It looks like the writing is on the wall for Eaglet, our Mercury dinghy. At just seven years old, I expected quite a bit more use from her, but we’re starting to suspect that she doesn’t have another cruising season in her. Since buying pretty much anything is much cheaper and easier in the US compared to down in the islands, that means we’re probably going to be buying Eaglet’s replacement sometime this summer. So for those who are considering a dinghy purchase, here’s our long term review of life with an air deck inflatable.
When we bought Eaglet, we had a short list of requirements. We wanted a CSM (Hypalon) boat, because they’re supposed to last much longer in tropical sun. Our home state of Florida is pretty tropical most of the year, and we had plans to eventually go cruising, so we wanted the durability of CSM rather than PVC. At the time, I was reading that PVC dinghies will fall apart after about 5 years in the islands, while a good Hypalon boat can last 15 years or more.
We wanted a fairly light boat, because we knew we’d be lifting it onto our foredeck for passages. We also wanted to be able to roll it up for convenient storage, but we didn’t want to have to find a place to store a removable plywood or aluminum floor. And we had hopes of being able to get the dinghy to plane so that we could travel faster and thus further, which ruled out a flat-bottomed sport boat. It needed to have a V hull.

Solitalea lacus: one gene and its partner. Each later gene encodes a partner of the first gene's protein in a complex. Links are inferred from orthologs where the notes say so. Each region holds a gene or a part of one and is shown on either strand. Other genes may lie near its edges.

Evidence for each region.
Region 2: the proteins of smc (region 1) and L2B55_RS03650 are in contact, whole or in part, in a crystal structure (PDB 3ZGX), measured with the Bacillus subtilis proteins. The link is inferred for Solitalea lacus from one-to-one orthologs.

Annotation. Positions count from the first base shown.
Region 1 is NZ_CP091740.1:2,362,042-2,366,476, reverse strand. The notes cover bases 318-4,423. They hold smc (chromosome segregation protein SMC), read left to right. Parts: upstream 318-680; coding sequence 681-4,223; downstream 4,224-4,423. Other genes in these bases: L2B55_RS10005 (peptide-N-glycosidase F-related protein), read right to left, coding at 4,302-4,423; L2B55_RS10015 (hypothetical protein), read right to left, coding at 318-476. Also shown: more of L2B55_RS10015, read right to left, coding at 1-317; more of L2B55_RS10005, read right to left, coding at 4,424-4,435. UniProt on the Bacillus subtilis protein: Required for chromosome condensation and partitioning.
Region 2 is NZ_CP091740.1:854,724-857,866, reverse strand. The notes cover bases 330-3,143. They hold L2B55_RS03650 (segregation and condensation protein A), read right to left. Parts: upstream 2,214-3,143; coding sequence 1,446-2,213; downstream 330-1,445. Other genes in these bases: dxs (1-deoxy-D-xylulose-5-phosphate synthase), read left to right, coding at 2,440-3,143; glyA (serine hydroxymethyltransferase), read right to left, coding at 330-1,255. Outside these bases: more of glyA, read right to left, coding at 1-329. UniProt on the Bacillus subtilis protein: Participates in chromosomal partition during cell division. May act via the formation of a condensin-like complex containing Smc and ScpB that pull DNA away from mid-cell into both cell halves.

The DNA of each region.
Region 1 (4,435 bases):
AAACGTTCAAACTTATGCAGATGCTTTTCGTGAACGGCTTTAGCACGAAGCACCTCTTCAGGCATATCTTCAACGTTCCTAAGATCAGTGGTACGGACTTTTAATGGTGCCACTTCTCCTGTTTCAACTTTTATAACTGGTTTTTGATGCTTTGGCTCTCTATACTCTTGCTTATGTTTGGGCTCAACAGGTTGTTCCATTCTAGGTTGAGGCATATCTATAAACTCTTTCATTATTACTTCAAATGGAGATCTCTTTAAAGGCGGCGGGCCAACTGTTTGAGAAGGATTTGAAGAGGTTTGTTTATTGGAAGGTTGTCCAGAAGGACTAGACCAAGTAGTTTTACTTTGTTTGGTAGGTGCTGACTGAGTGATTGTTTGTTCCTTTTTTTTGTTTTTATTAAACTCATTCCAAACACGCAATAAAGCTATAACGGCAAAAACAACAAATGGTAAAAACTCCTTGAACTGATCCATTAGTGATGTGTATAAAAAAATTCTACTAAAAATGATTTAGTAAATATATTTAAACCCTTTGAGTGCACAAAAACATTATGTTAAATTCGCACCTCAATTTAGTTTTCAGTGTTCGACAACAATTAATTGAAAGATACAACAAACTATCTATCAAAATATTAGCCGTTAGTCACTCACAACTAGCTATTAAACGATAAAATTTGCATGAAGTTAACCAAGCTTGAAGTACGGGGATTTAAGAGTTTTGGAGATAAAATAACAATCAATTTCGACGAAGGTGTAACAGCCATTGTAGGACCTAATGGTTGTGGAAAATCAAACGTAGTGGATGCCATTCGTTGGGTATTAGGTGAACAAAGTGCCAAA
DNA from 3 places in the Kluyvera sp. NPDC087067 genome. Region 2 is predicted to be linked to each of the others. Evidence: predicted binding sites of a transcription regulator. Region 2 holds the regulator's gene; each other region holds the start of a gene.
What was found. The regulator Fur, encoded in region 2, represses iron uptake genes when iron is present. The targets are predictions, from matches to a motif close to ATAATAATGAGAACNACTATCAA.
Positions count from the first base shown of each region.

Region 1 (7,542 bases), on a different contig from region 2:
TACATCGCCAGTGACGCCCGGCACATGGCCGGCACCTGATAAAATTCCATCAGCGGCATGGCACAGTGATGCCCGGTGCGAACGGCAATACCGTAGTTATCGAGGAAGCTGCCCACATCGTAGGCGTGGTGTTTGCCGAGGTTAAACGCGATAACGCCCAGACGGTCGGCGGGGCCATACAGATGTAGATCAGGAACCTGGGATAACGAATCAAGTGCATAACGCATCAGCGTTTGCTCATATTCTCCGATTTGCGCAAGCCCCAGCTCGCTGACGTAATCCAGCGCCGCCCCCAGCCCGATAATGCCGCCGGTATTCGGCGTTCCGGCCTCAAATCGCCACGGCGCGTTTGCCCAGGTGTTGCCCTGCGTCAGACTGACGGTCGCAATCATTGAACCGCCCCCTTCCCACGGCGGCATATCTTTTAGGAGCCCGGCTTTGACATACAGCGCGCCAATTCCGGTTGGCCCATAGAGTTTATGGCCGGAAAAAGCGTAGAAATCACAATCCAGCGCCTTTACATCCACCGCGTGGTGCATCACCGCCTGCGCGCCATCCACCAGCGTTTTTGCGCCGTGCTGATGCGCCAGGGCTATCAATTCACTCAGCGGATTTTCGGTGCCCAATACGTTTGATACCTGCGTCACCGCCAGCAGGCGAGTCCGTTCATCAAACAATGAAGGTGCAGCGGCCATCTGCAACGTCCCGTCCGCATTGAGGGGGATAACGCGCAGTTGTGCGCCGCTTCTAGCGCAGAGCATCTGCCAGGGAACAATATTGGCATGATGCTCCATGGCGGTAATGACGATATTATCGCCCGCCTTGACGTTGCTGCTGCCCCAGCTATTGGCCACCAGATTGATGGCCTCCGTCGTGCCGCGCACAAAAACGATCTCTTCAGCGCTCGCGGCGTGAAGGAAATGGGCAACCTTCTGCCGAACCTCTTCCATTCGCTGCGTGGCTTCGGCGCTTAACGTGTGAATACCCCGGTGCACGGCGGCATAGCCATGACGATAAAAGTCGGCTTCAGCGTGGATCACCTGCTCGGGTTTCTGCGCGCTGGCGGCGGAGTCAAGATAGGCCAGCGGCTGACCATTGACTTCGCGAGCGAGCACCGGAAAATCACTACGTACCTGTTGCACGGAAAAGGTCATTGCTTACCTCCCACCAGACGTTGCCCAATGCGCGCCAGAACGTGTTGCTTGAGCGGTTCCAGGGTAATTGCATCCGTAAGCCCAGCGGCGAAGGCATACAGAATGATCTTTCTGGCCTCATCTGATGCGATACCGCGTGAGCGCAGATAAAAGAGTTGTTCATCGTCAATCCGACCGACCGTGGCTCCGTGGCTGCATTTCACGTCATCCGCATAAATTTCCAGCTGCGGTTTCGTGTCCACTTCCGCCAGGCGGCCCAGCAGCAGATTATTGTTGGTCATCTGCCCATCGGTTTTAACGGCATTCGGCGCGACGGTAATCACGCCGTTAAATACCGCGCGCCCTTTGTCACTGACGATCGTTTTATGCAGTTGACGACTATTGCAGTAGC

Some of these requirements are sort of contradictory. But our research indicated that an air deck inflatable would check all the boxes. Rather than using plywood or aluminum for the dinghy floor, it has a high pressure inflatable floor, similar to an inflatable standup paddle board. The floor requires 10 psi, which is actually quite a challenge to pump up using the included manual air pump. With the floor and keel inflated, the boat has a V shaped hull, and thus should plane. But with everything deflated, the boat rolls up and stows easily. No heavy wooden floor meant it should be easy to winch onto the foredeck. So in 2011, we bought a new Mercury 270 Air Deck dinghy.
Life was good for a while. Eaglet was light enough to hoist with our spinnaker halyard, and when the floor, keel and hull were deflated, it could be rolled up into a fairly small bundle for transport or storage. She would plane with one person, but our six horsepower Tohatsu couldn’t coax her up on a plane with both Rhonda and I onboard. Maybe an 8 horsepower might have worked, but a 6 hp was what we had, so we lived with it.
But then one day, the floor went flat, rendering the boat practically useless. The bottom of the boat is too soft and flexible to walk on with the floor deflated. It cost almost $400 to buy a replacement. It was at that time that I discovered that while we had paid the money to buy a CSM dinghy, the air deck was actually PVC. Nowhere in the online literature or advertising for the boat did Mercury ever mention this little fact.
Less than six months after receiving the new air deck, it also went flat. It failed at the exact same place as the first one. The floor has about a 5” hole in it (I call it the doughnut hole) to access the valve to pump up the inflatable keel, and the tape around this hole had developed a leak. Since the floor came with a 12 month warranty, I was able to get a replacement, but it required me to pay to ship the flat one to the warranty center.
After another 7 or 8 months, floor number three also went flat, failing again in the same area. Since the warranty period for the floor dated to the purchase of the first replacement, it was now beyond 12 months from the original purchase, and was no longer covered by warranty, even though this particular floor was less than a year old. Funny how that works.